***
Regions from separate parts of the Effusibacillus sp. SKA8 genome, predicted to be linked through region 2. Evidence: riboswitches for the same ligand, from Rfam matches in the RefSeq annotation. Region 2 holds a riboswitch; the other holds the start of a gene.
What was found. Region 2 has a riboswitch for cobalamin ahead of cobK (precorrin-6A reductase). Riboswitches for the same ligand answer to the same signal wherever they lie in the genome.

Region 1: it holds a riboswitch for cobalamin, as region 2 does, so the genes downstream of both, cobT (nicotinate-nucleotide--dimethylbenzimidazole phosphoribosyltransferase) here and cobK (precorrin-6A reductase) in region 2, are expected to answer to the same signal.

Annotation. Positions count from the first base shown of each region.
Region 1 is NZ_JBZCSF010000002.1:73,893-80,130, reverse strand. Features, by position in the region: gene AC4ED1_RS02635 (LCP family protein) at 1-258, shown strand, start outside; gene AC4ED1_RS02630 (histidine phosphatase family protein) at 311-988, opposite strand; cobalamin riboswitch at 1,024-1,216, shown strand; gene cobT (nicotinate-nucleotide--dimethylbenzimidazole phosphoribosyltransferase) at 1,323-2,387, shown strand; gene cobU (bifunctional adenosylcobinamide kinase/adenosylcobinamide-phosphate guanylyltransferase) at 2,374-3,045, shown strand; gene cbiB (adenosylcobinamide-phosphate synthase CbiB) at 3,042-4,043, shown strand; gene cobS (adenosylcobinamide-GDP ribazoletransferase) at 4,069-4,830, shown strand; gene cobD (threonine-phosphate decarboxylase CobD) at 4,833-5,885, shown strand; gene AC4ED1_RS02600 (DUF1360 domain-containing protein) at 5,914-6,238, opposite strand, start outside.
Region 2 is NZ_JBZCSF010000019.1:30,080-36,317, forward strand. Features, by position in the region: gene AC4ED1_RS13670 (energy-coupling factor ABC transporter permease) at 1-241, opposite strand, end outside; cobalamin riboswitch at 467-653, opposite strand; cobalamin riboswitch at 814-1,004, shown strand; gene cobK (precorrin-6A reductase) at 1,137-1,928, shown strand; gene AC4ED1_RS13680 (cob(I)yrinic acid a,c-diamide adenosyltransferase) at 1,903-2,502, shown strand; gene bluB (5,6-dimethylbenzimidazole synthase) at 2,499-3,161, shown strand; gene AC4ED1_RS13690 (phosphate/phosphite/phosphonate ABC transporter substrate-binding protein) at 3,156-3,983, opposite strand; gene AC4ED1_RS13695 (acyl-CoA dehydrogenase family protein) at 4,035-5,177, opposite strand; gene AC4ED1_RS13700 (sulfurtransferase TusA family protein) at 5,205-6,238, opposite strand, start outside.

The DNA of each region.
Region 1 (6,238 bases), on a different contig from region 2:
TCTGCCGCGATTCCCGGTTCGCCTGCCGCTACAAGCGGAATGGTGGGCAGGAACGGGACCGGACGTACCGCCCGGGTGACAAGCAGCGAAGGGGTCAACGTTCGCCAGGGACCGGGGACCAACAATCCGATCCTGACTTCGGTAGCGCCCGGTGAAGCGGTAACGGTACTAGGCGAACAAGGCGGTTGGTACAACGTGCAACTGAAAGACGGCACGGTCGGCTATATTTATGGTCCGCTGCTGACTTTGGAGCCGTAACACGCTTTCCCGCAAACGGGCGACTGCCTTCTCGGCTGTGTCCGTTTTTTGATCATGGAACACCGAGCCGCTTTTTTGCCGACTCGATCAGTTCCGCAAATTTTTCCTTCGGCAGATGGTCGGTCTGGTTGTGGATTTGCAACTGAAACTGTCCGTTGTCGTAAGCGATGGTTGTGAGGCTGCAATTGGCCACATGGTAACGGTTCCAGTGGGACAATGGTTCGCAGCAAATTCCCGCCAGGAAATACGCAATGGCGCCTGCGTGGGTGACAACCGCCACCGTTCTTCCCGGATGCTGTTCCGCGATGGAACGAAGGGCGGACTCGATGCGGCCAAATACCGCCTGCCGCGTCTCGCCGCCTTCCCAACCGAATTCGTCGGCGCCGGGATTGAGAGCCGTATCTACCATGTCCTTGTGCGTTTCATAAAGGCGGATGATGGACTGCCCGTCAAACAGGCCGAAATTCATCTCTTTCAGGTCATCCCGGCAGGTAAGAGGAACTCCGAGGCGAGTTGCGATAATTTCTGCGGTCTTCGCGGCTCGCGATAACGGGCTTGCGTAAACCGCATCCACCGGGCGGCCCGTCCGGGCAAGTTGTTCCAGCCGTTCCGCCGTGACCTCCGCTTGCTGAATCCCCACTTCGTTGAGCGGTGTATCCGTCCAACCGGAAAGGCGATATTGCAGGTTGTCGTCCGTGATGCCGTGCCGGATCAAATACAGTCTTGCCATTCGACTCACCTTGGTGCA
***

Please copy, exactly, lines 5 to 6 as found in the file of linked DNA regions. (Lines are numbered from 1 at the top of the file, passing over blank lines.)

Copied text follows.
Region 1 is NZ_JBZCSF010000002.1:73,893-80,130, reverse strand. Features, by position in the region: gene AC4ED1_RS02635 (LCP family protein) at 1-258, shown strand, start outside; gene AC4ED1_RS02630 (histidine phosphatase family protein) at 311-988, opposite strand; cobalamin riboswitch at 1,024-1,216, shown strand; gene cobT (nicotinate-nucleotide--dimethylbenzimidazole phosphoribosyltransferase) at 1,323-2,387, shown strand; gene cobU (bifunctional adenosylcobinamide kinase/adenosylcobinamide-phosphate guanylyltransferase) at 2,374-3,045, shown strand; gene cbiB (adenosylcobinamide-phosphate synthase CbiB) at 3,042-4,043, shown strand; gene cobS (adenosylcobinamide-GDP ribazoletransferase) at 4,069-4,830, shown strand; gene cobD (threonine-phosphate decarboxylase CobD) at 4,833-5,885, shown strand; gene AC4ED1_RS02600 (DUF1360 domain-containing protein) at 5,914-6,238, opposite strand, start outside.
Region 2 is NZ_JBZCSF010000019.1:30,080-36,317, forward strand. Features, by position in the region: gene AC4ED1_RS13670 (energy-coupling factor ABC transporter permease) at 1-241, opposite strand, end outside; cobalamin riboswitch at 467-653, opposite strand; cobalamin riboswitch at 814-1,004, shown strand; gene cobK (precorrin-6A reductase) at 1,137-1,928, shown strand; gene AC4ED1_RS13680 (cob(I)yrinic acid a,c-diamide adenosyltransferase) at 1,903-2,502, shown strand; gene bluB (5,6-dimethylbenzimidazole synthase) at 2,499-3,161, shown strand; gene AC4ED1_RS13690 (phosphate/phosphite/phosphonate ABC transporter substrate-binding protein) at 3,156-3,983, opposite strand; gene AC4ED1_RS13695 (acyl-CoA dehydrogenase family protein) at 4,035-5,177, opposite strand; gene AC4ED1_RS13700 (sulfurtransferase TusA family protein) at 5,205-6,238, opposite strand, start outside.